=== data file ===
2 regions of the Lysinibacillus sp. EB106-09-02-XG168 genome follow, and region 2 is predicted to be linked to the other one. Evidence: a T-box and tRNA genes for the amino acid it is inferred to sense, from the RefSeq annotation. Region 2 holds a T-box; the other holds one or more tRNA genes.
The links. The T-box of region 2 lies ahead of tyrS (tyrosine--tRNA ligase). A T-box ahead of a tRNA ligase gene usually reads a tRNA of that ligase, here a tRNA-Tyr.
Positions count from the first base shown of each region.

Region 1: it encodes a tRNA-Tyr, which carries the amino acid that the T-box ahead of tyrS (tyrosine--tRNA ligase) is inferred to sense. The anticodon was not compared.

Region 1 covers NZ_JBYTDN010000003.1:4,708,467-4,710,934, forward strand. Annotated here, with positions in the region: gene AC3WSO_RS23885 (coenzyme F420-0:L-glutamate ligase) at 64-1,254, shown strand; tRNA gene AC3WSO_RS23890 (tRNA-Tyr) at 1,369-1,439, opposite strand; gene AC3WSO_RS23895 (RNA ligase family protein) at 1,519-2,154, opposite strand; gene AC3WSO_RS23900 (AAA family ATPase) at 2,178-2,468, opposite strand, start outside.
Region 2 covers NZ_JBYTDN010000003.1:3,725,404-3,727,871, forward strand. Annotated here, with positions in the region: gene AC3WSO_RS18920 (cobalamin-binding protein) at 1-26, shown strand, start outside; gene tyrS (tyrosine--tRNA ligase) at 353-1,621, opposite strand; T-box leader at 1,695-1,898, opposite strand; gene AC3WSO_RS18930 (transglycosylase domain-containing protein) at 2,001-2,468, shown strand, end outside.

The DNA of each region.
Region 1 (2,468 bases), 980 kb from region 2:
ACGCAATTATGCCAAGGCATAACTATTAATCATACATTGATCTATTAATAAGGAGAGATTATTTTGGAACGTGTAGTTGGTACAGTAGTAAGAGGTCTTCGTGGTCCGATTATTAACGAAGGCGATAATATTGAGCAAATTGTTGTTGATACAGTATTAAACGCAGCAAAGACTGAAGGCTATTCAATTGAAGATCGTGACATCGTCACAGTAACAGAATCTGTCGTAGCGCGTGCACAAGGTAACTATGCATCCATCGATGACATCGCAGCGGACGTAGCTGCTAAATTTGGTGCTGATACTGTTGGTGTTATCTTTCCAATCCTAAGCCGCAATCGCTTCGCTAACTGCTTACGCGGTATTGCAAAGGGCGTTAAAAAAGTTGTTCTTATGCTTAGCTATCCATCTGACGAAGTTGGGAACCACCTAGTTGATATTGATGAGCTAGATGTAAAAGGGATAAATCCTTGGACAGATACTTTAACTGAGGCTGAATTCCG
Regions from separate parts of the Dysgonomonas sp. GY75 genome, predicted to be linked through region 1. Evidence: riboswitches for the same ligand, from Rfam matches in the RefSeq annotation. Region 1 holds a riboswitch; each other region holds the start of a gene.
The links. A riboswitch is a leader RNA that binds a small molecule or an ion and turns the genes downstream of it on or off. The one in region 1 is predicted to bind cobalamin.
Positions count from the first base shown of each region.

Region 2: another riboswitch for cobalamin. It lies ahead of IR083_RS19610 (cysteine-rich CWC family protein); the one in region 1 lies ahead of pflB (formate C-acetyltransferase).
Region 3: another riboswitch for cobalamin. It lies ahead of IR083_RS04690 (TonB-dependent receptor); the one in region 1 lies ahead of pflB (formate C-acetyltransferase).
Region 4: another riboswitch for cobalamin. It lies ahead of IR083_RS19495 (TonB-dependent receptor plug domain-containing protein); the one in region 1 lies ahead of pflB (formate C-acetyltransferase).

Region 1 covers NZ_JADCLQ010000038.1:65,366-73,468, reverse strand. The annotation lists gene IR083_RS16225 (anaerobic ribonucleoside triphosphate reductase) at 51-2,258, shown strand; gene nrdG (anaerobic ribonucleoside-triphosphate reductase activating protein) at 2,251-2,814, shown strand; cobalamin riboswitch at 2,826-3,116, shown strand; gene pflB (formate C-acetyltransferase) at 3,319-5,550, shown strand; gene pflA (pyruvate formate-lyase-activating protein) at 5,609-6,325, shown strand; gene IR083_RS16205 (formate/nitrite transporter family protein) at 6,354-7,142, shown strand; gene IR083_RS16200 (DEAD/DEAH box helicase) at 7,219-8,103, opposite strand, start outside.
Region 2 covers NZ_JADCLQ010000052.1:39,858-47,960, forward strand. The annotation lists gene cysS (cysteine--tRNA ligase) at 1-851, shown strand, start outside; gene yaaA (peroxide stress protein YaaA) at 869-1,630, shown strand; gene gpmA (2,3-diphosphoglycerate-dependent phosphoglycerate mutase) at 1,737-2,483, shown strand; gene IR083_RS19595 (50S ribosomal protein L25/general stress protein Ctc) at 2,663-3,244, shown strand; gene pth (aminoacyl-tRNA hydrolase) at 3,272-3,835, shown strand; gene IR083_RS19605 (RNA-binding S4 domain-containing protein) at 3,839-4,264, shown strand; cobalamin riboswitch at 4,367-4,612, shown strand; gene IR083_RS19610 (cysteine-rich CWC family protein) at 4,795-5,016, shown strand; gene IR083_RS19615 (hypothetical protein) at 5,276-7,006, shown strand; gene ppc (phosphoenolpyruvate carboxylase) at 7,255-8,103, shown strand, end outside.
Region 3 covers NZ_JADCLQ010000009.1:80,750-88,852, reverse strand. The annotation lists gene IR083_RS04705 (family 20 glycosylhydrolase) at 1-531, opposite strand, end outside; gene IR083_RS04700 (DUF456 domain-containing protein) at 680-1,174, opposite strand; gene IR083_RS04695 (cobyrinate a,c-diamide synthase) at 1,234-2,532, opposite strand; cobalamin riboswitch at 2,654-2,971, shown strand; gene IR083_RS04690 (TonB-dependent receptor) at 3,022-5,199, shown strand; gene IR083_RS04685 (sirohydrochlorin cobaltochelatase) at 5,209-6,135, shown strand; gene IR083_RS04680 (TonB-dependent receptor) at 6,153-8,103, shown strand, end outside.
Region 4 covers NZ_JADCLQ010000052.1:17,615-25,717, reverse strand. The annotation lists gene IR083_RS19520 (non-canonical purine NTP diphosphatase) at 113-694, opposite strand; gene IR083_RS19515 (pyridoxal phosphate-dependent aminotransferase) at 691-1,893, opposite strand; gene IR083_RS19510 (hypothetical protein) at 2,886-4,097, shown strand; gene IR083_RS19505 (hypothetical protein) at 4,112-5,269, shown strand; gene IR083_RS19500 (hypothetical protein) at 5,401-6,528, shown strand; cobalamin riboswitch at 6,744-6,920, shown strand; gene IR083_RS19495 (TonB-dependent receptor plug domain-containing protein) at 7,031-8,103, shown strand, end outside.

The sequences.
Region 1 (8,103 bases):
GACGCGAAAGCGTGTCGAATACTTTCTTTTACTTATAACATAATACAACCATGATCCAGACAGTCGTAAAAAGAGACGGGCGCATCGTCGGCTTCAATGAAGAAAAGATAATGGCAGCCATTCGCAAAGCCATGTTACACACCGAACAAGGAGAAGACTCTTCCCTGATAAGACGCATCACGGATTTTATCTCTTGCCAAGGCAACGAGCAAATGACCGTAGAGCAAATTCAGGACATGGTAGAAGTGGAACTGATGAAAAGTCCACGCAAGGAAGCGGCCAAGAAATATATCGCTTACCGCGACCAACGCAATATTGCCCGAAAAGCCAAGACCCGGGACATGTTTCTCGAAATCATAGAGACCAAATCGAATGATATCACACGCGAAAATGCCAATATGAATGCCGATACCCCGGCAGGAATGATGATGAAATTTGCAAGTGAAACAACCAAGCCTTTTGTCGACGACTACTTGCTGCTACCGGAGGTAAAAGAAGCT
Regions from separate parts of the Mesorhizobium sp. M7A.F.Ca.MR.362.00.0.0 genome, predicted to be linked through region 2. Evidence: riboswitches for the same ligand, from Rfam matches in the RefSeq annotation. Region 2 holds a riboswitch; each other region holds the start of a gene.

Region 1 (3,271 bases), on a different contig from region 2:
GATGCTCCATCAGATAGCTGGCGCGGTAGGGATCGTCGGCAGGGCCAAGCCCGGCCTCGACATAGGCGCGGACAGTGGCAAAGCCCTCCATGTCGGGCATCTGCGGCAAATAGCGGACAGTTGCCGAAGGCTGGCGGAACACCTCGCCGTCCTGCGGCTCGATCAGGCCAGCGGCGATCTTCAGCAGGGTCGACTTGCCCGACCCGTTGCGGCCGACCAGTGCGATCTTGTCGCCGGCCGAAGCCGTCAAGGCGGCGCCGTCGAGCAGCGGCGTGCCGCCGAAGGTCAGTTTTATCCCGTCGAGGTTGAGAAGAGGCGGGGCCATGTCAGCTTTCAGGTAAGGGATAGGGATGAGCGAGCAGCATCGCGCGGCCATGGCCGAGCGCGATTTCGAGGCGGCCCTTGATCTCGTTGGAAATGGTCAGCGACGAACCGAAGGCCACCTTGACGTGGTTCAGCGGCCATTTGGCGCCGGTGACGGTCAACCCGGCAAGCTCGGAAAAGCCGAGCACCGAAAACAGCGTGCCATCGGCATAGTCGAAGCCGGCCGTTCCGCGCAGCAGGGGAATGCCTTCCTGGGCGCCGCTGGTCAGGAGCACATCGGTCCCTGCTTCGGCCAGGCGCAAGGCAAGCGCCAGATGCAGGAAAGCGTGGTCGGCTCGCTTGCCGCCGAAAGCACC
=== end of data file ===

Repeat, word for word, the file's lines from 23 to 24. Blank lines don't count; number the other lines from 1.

Regions from separate parts of the Mesorhizobium sp. M7A.F.Ca.MR.362.00.0.0 genome, predicted to be linked through region 2. Evidence: riboswitches for the same ligand, from Rfam matches in the RefSeq annotation. Region 2 holds a riboswitch; each other region holds the start of a gene.

Region 1 (3,271 bases), on a different contig from region 2: